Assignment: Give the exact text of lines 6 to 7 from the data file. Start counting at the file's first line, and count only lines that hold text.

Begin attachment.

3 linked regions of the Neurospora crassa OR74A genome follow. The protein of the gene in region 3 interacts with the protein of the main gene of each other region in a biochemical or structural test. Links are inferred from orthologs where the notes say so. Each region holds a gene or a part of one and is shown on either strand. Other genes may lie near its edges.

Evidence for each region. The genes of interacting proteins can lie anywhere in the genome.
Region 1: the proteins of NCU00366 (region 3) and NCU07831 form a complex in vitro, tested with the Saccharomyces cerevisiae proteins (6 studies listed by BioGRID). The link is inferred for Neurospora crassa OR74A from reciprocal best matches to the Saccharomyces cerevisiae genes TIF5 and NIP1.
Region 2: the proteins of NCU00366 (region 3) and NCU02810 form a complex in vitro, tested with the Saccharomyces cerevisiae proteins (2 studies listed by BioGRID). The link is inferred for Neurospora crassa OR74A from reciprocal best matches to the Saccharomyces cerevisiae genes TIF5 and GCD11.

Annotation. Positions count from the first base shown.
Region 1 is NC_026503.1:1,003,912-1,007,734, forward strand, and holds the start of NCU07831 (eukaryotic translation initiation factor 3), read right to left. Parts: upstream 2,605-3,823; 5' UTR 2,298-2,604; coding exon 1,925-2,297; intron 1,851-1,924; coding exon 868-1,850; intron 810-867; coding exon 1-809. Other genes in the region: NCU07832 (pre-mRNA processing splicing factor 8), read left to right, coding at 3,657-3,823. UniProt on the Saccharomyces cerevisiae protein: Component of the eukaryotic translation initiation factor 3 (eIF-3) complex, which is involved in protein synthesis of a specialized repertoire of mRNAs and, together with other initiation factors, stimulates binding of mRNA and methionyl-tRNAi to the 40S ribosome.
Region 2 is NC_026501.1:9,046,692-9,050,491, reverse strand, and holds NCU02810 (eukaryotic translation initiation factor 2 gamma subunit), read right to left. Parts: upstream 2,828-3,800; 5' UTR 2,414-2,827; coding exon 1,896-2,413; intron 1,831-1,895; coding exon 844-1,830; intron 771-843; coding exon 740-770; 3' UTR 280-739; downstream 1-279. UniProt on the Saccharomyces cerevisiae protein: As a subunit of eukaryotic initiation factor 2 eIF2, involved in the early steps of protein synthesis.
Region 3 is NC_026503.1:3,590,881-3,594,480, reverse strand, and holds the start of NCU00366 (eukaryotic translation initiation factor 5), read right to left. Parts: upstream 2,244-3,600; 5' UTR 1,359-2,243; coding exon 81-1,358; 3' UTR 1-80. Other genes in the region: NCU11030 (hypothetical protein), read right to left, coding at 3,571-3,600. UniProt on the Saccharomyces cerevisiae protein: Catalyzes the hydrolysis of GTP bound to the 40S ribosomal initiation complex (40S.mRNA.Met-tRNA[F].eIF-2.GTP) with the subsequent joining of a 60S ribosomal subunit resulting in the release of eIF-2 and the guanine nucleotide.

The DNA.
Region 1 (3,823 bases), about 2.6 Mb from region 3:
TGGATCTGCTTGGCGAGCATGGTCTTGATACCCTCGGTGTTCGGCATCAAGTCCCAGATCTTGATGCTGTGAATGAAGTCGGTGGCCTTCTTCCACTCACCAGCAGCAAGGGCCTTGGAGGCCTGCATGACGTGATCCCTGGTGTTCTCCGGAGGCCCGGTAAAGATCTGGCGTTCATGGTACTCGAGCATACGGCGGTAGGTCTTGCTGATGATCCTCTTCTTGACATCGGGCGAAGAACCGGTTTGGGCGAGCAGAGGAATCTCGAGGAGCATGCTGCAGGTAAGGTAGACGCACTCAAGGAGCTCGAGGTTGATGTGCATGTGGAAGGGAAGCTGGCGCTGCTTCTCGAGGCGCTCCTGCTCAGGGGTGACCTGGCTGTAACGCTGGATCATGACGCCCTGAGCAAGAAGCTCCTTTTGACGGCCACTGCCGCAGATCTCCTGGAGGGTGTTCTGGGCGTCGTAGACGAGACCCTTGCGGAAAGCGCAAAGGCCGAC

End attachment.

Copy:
Region 1 is NC_026503.1:1,003,912-1,007,734, forward strand, and holds the start of NCU07831 (eukaryotic translation initiation factor 3), read right to left. Parts: upstream 2,605-3,823; 5' UTR 2,298-2,604; coding exon 1,925-2,297; intron 1,851-1,924; coding exon 868-1,850; intron 810-867; coding exon 1-809. Other genes in the region: NCU07832 (pre-mRNA processing splicing factor 8), read left to right, coding at 3,657-3,823. UniProt on the Saccharomyces cerevisiae protein: Component of the eukaryotic translation initiation factor 3 (eIF-3) complex, which is involved in protein synthesis of a specialized repertoire of mRNAs and, together with other initiation factors, stimulates binding of mRNA and methionyl-tRNAi to the 40S ribosome.
Region 2 is NC_026501.1:9,046,692-9,050,491, reverse strand, and holds NCU02810 (eukaryotic translation initiation factor 2 gamma subunit), read right to left. Parts: upstream 2,828-3,800; 5' UTR 2,414-2,827; coding exon 1,896-2,413; intron 1,831-1,895; coding exon 844-1,830; intron 771-843; coding exon 740-770; 3' UTR 280-739; downstream 1-279. UniProt on the Saccharomyces cerevisiae protein: As a subunit of eukaryotic initiation factor 2 eIF2, involved in the early steps of protein synthesis.